Cooperative education is now more than 100 years old. The co-op approach, in which students alternate time in the classroom with professionally paid work directly related to their majors, was founded at the University of Cincinnati by Dean Herman Schneider in 1906. There are co-op programs today at 500 institutions in the United States.
The centennial marks a good time to take stock. How effective is co-op? What has been its impact on its three fundamental partners — students, employers, and institutions of higher education? Is co-op still relevant? Still viable? What role should co-op play in 21st century education?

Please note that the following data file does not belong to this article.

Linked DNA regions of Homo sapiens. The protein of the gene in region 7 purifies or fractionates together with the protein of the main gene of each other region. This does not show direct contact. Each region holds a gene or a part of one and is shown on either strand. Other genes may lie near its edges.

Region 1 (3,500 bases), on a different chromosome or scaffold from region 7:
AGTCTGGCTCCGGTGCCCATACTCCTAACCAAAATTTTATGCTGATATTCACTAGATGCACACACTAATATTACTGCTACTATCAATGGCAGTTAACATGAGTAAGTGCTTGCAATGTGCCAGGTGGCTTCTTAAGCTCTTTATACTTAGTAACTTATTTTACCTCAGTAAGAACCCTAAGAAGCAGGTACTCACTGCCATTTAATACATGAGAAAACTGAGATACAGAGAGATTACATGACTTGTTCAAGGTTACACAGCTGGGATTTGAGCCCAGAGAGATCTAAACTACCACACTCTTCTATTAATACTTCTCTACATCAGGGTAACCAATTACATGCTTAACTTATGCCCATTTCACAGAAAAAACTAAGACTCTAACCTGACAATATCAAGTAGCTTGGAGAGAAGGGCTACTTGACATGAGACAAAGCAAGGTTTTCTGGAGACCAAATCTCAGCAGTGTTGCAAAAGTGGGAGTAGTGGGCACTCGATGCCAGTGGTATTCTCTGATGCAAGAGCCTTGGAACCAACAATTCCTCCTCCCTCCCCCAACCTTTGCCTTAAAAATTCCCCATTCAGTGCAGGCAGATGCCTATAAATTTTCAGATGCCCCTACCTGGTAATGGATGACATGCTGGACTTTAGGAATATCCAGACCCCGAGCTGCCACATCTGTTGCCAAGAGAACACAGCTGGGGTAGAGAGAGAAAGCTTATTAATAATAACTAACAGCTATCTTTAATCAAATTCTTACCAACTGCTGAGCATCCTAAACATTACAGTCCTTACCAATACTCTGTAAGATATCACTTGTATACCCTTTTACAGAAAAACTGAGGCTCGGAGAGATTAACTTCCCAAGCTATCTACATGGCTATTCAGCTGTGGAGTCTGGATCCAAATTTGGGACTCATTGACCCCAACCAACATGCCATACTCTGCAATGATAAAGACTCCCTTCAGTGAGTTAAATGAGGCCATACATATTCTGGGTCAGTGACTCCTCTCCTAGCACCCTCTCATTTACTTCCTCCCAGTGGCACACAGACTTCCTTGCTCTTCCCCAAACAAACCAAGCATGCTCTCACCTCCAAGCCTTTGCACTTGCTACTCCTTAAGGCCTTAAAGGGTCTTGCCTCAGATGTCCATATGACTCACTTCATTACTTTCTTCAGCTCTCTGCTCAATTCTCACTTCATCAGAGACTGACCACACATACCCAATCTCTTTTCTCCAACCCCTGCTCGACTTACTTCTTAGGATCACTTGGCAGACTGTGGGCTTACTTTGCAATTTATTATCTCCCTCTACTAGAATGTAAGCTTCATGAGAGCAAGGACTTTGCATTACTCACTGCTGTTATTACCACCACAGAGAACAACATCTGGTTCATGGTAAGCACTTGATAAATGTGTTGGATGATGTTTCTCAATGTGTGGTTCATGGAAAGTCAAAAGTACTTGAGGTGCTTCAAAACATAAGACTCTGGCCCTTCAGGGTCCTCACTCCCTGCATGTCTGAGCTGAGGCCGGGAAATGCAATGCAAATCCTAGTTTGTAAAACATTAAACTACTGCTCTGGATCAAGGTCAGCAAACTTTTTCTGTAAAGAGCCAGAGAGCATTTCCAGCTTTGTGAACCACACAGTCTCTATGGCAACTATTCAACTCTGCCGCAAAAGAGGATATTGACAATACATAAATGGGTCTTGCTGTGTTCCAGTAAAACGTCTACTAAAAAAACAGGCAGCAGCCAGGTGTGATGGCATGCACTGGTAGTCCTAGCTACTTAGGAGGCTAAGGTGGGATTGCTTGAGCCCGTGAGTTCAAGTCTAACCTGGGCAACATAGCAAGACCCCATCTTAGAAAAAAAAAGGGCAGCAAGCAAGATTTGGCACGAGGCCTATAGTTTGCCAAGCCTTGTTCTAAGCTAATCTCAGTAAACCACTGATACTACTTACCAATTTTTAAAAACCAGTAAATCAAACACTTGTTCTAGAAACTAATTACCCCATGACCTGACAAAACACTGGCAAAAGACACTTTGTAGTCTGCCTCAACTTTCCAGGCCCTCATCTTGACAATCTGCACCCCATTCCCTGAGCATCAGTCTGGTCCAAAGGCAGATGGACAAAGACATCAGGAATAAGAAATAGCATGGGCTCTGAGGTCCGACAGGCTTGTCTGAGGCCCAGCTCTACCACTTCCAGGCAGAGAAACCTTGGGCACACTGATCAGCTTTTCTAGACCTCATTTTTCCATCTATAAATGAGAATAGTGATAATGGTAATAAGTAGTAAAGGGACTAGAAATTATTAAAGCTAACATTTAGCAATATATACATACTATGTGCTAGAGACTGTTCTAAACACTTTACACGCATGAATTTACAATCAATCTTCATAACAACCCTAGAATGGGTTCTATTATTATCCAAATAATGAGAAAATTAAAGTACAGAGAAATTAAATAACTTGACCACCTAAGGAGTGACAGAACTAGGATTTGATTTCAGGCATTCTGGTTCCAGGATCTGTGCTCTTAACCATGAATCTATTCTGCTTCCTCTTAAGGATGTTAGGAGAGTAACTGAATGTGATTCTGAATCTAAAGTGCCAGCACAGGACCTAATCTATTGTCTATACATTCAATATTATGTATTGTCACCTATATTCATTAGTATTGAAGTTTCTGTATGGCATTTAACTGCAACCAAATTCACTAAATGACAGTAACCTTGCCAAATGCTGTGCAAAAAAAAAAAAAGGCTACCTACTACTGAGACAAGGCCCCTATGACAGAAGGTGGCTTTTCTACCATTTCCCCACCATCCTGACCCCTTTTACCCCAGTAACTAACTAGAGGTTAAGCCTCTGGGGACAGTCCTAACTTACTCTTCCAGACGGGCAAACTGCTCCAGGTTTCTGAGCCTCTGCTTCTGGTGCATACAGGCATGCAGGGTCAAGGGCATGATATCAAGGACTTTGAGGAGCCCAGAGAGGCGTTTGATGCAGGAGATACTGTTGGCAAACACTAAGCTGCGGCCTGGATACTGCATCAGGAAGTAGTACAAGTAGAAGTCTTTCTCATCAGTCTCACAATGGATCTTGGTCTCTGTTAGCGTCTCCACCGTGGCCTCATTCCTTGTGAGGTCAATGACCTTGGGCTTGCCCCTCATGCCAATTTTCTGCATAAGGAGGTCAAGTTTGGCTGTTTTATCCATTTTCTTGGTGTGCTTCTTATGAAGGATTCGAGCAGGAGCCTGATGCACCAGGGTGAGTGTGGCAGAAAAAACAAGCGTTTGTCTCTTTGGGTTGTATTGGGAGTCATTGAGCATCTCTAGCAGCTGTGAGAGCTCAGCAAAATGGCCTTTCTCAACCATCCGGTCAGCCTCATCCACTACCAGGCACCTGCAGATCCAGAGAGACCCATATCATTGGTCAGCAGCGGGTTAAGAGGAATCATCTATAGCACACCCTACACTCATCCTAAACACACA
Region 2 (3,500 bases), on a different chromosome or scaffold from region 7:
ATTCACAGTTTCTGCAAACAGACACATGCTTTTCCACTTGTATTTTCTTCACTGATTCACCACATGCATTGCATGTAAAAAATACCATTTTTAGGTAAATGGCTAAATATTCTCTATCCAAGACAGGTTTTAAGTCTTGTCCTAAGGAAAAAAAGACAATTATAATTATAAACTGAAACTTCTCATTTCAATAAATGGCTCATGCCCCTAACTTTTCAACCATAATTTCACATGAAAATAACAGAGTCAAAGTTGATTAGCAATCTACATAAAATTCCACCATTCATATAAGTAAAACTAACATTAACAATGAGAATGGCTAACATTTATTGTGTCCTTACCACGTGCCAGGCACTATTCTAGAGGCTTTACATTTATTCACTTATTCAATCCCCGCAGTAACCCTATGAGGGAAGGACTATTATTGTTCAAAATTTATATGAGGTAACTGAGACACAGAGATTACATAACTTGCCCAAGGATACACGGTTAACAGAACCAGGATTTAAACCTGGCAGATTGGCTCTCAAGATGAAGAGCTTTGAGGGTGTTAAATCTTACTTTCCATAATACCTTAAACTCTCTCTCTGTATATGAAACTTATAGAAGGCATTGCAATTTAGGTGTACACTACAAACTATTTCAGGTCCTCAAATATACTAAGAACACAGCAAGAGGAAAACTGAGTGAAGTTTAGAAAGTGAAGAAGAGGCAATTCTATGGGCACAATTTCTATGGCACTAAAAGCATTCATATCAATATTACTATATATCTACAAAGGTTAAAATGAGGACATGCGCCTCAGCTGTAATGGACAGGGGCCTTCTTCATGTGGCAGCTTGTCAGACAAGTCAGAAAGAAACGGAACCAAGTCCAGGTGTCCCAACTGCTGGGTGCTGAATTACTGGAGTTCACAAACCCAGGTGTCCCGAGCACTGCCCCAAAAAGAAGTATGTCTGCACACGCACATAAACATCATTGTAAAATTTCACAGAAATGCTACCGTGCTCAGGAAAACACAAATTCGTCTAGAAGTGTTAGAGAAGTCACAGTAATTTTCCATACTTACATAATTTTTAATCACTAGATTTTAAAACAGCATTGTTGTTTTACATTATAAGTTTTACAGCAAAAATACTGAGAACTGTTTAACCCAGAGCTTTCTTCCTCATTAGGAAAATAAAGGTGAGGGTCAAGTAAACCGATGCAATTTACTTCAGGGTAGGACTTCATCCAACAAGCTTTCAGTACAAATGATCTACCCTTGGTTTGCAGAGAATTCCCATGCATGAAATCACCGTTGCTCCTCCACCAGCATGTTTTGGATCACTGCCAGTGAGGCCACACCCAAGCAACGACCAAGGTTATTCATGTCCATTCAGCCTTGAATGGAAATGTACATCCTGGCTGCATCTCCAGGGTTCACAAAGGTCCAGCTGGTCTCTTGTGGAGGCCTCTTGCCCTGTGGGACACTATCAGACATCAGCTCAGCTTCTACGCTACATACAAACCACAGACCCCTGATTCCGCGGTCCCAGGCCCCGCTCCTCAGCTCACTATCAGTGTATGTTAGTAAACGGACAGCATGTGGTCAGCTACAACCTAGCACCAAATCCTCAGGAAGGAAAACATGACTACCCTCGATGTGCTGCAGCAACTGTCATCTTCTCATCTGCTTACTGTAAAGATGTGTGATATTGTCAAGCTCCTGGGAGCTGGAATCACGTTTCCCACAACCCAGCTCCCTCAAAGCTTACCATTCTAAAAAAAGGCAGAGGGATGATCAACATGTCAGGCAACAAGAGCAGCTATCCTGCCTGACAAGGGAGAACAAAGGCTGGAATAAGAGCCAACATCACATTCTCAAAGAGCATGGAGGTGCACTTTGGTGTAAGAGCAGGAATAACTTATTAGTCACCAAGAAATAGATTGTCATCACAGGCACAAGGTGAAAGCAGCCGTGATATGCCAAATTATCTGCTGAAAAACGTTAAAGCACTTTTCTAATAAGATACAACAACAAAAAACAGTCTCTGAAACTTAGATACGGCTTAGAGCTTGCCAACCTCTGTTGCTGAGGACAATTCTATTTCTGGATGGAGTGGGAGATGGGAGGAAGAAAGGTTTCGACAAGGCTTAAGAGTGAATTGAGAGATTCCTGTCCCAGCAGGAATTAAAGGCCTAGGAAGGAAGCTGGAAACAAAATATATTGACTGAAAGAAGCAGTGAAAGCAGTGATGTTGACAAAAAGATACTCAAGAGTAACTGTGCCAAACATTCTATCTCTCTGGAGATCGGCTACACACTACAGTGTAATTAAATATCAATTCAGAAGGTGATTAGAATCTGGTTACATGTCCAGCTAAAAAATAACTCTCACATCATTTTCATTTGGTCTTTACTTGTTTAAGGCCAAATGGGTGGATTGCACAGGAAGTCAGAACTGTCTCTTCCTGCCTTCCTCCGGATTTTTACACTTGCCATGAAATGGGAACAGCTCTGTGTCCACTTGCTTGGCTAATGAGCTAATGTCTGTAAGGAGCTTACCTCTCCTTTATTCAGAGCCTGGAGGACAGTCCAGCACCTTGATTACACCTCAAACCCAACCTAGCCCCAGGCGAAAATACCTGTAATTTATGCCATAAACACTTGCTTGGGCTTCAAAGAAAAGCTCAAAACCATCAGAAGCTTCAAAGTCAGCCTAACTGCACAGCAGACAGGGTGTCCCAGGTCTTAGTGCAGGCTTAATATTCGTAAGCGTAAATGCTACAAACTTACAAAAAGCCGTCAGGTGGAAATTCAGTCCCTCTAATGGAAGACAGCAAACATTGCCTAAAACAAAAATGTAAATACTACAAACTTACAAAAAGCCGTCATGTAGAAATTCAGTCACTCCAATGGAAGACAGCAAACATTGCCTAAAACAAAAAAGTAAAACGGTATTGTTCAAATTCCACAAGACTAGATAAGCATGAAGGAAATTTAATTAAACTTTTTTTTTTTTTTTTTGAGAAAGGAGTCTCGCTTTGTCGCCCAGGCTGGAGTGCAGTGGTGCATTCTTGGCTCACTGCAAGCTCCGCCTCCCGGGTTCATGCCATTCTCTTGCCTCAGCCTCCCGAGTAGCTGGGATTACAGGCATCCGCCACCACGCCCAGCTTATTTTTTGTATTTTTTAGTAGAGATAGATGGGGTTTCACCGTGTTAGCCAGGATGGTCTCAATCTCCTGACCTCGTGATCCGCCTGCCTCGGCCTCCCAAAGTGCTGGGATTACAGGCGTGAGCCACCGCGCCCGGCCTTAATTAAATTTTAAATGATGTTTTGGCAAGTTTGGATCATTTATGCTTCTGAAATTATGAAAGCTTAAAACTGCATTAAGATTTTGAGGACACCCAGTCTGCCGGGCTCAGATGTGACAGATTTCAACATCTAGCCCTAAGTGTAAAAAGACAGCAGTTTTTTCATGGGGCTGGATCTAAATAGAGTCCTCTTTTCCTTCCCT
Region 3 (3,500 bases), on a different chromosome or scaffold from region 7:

I see empirical evidence of co-op’s value every day at the University of Cincinnati. We have 3,800 students in 44 disciplines participating in co-op opportunities at more than 1,500 employers in 34 states and 9 foreign countries. At graduation, UC co-op students have an enviable head-start in their careers by virtue of their on-the-job work experience (an average of one-and-a-half years for UC students), marketable skills, impressive credentials, and networking connections. Many are hired immediately by the companies where they completed their co-ops.